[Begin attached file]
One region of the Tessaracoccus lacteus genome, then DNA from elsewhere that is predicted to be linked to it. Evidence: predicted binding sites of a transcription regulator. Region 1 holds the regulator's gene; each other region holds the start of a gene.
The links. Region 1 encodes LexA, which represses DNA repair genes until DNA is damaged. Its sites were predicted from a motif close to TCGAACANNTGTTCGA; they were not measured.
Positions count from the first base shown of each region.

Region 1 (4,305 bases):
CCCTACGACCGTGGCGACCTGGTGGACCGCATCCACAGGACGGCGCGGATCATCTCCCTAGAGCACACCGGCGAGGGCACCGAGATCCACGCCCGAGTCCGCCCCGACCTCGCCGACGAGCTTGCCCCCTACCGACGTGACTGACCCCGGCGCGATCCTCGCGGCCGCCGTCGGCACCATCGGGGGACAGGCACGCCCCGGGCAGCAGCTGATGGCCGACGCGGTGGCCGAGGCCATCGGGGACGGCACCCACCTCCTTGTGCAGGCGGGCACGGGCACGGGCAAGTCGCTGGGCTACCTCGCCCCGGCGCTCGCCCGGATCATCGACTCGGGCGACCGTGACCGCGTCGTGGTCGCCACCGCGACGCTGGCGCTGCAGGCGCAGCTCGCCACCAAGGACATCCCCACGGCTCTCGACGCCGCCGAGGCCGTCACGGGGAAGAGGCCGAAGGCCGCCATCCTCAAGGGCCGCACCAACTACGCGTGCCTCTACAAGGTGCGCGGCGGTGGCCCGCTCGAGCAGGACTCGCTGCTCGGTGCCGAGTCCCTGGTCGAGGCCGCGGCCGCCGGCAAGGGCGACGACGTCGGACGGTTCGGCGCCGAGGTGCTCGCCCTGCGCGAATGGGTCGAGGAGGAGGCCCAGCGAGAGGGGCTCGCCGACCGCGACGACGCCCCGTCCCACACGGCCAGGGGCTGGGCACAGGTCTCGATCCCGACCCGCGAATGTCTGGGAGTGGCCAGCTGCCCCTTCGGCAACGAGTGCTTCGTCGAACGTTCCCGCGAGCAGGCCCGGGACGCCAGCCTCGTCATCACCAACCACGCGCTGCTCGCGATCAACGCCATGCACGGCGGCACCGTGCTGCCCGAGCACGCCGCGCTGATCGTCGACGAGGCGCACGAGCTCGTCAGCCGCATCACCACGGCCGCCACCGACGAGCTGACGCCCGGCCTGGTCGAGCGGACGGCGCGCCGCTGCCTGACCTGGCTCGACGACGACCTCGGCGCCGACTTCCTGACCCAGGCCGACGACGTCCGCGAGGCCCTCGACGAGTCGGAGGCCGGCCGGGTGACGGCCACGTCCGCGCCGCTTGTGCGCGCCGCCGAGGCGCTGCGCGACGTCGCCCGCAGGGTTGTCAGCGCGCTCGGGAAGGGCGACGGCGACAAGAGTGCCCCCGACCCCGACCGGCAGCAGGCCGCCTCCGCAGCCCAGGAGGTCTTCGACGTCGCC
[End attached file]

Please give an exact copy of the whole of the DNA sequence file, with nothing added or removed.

One region of the Tessaracoccus lacteus genome, then DNA from elsewhere that is predicted to be linked to it. Evidence: predicted binding sites of a transcription regulator. Region 1 holds the regulator's gene; each other region holds the start of a gene.
The links. Region 1 encodes LexA, which represses DNA repair genes until DNA is damaged. Its sites were predicted from a motif close to TCGAACANNTGTTCGA; they were not measured.
Positions count from the first base shown of each region.

Region 1 (4,305 bases):
CCCTACGACCGTGGCGACCTGGTGGACCGCATCCACAGGACGGCGCGGATCATCTCCCTAGAGCACACCGGCGAGGGCACCGAGATCCACGCCCGAGTCCGCCCCGACCTCGCCGACGAGCTTGCCCCCTACCGACGTGACTGACCCCGGCGCGATCCTCGCGGCCGCCGTCGGCACCATCGGGGGACAGGCACGCCCCGGGCAGCAGCTGATGGCCGACGCGGTGGCCGAGGCCATCGGGGACGGCACCCACCTCCTTGTGCAGGCGGGCACGGGCACGGGCAAGTCGCTGGGCTACCTCGCCCCGGCGCTCGCCCGGATCATCGACTCGGGCGACCGTGACCGCGTCGTGGTCGCCACCGCGACGCTGGCGCTGCAGGCGCAGCTCGCCACCAAGGACATCCCCACGGCTCTCGACGCCGCCGAGGCCGTCACGGGGAAGAGGCCGAAGGCCGCCATCCTCAAGGGCCGCACCAACTACGCGTGCCTCTACAAGGTGCGCGGCGGTGGCCCGCTCGAGCAGGACTCGCTGCTCGGTGCCGAGTCCCTGGTCGAGGCCGCGGCCGCCGGCAAGGGCGACGACGTCGGACGGTTCGGCGCCGAGGTGCTCGCCCTGCGCGAATGGGTCGAGGAGGAGGCCCAGCGAGAGGGGCTCGCCGACCGCGACGACGCCCCGTCCCACACGGCCAGGGGCTGGGCACAGGTCTCGATCCCGACCCGCGAATGTCTGGGAGTGGCCAGCTGCCCCTTCGGCAACGAGTGCTTCGTCGAACGTTCCCGCGAGCAGGCCCGGGACGCCAGCCTCGTCATCACCAACCACGCGCTGCTCGCGATCAACGCCATGCACGGCGGCACCGTGCTGCCCGAGCACGCCGCGCTGATCGTCGACGAGGCGCACGAGCTCGTCAGCCGCATCACCACGGCCGCCACCGACGAGCTGACGCCCGGCCTGGTCGAGCGGACGGCGCGCCGCTGCCTGACCTGGCTCGACGACGACCTCGGCGCCGACTTCCTGACCCAGGCCGACGACGTCCGCGAGGCCCTCGACGAGTCGGAGGCCGGCCGGGTGACGGCCACGTCCGCGCCGCTTGTGCGCGCCGCCGAGGCGCTGCGCGACGTCGCCCGCAGGGTTGTCAGCGCGCTCGGGAAGGGCGACGGCGACAAGAGTGCCCCCGACCCCGACCGGCAGCAGGCCGCCTCCGCAGCCCAGGAGGTCTTCGACGTCGCC